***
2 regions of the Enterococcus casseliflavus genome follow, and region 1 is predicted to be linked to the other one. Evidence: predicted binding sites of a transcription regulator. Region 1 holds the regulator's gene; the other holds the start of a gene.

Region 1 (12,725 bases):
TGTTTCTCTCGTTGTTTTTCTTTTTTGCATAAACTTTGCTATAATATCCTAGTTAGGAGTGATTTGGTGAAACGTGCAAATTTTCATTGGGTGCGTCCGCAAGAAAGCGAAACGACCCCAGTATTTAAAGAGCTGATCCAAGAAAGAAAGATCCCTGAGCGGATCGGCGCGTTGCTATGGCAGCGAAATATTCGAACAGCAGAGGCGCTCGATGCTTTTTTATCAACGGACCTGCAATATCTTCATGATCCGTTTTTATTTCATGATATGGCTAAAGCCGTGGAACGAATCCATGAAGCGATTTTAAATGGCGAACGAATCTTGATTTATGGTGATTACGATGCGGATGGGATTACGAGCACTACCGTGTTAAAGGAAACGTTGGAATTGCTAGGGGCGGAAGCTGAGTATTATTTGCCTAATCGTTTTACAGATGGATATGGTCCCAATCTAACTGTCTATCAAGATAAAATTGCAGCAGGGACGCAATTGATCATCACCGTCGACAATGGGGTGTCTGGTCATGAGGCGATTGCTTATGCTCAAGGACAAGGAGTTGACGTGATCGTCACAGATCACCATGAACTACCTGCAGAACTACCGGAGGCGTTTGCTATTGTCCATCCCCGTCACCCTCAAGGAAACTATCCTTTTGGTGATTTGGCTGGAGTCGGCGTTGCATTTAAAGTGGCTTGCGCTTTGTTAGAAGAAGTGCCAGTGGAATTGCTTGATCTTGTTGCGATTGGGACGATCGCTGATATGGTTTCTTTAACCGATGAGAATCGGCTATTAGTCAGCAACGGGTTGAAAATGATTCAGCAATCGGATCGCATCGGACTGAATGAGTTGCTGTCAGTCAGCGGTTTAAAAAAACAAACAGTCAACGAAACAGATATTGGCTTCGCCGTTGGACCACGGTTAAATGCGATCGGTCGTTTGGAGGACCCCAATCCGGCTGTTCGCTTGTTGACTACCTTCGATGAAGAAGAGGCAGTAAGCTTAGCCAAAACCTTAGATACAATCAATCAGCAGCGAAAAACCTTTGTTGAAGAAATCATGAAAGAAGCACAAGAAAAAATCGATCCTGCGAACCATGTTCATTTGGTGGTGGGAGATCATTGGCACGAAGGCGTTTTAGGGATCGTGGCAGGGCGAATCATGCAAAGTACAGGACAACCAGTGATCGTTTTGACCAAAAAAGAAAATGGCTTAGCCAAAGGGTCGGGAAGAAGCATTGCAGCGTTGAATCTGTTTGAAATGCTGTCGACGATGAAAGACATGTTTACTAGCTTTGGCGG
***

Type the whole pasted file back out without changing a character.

2 regions of the Enterococcus casseliflavus genome follow, and region 1 is predicted to be linked to the other one. Evidence: predicted binding sites of a transcription regulator. Region 1 holds the regulator's gene; the other holds the start of a gene.

Region 1 (12,725 bases):
TGTTTCTCTCGTTGTTTTTCTTTTTTGCATAAACTTTGCTATAATATCCTAGTTAGGAGTGATTTGGTGAAACGTGCAAATTTTCATTGGGTGCGTCCGCAAGAAAGCGAAACGACCCCAGTATTTAAAGAGCTGATCCAAGAAAGAAAGATCCCTGAGCGGATCGGCGCGTTGCTATGGCAGCGAAATATTCGAACAGCAGAGGCGCTCGATGCTTTTTTATCAACGGACCTGCAATATCTTCATGATCCGTTTTTATTTCATGATATGGCTAAAGCCGTGGAACGAATCCATGAAGCGATTTTAAATGGCGAACGAATCTTGATTTATGGTGATTACGATGCGGATGGGATTACGAGCACTACCGTGTTAAAGGAAACGTTGGAATTGCTAGGGGCGGAAGCTGAGTATTATTTGCCTAATCGTTTTACAGATGGATATGGTCCCAATCTAACTGTCTATCAAGATAAAATTGCAGCAGGGACGCAATTGATCATCACCGTCGACAATGGGGTGTCTGGTCATGAGGCGATTGCTTATGCTCAAGGACAAGGAGTTGACGTGATCGTCACAGATCACCATGAACTACCTGCAGAACTACCGGAGGCGTTTGCTATTGTCCATCCCCGTCACCCTCAAGGAAACTATCCTTTTGGTGATTTGGCTGGAGTCGGCGTTGCATTTAAAGTGGCTTGCGCTTTGTTAGAAGAAGTGCCAGTGGAATTGCTTGATCTTGTTGCGATTGGGACGATCGCTGATATGGTTTCTTTAACCGATGAGAATCGGCTATTAGTCAGCAACGGGTTGAAAATGATTCAGCAATCGGATCGCATCGGACTGAATGAGTTGCTGTCAGTCAGCGGTTTAAAAAAACAAACAGTCAACGAAACAGATATTGGCTTCGCCGTTGGACCACGGTTAAATGCGATCGGTCGTTTGGAGGACCCCAATCCGGCTGTTCGCTTGTTGACTACCTTCGATGAAGAAGAGGCAGTAAGCTTAGCCAAAACCTTAGATACAATCAATCAGCAGCGAAAAACCTTTGTTGAAGAAATCATGAAAGAAGCACAAGAAAAAATCGATCCTGCGAACCATGTTCATTTGGTGGTGGGAGATCATTGGCACGAAGGCGTTTTAGGGATCGTGGCAGGGCGAATCATGCAAAGTACAGGACAACCAGTGATCGTTTTGACCAAAAAAGAAAATGGCTTAGCCAAAGGGTCGGGAAGAAGCATTGCAGCGTTGAATCTGTTTGAAATGCTGTCGACGATGAAAGACATGTTTACTAGCTTTGGCGG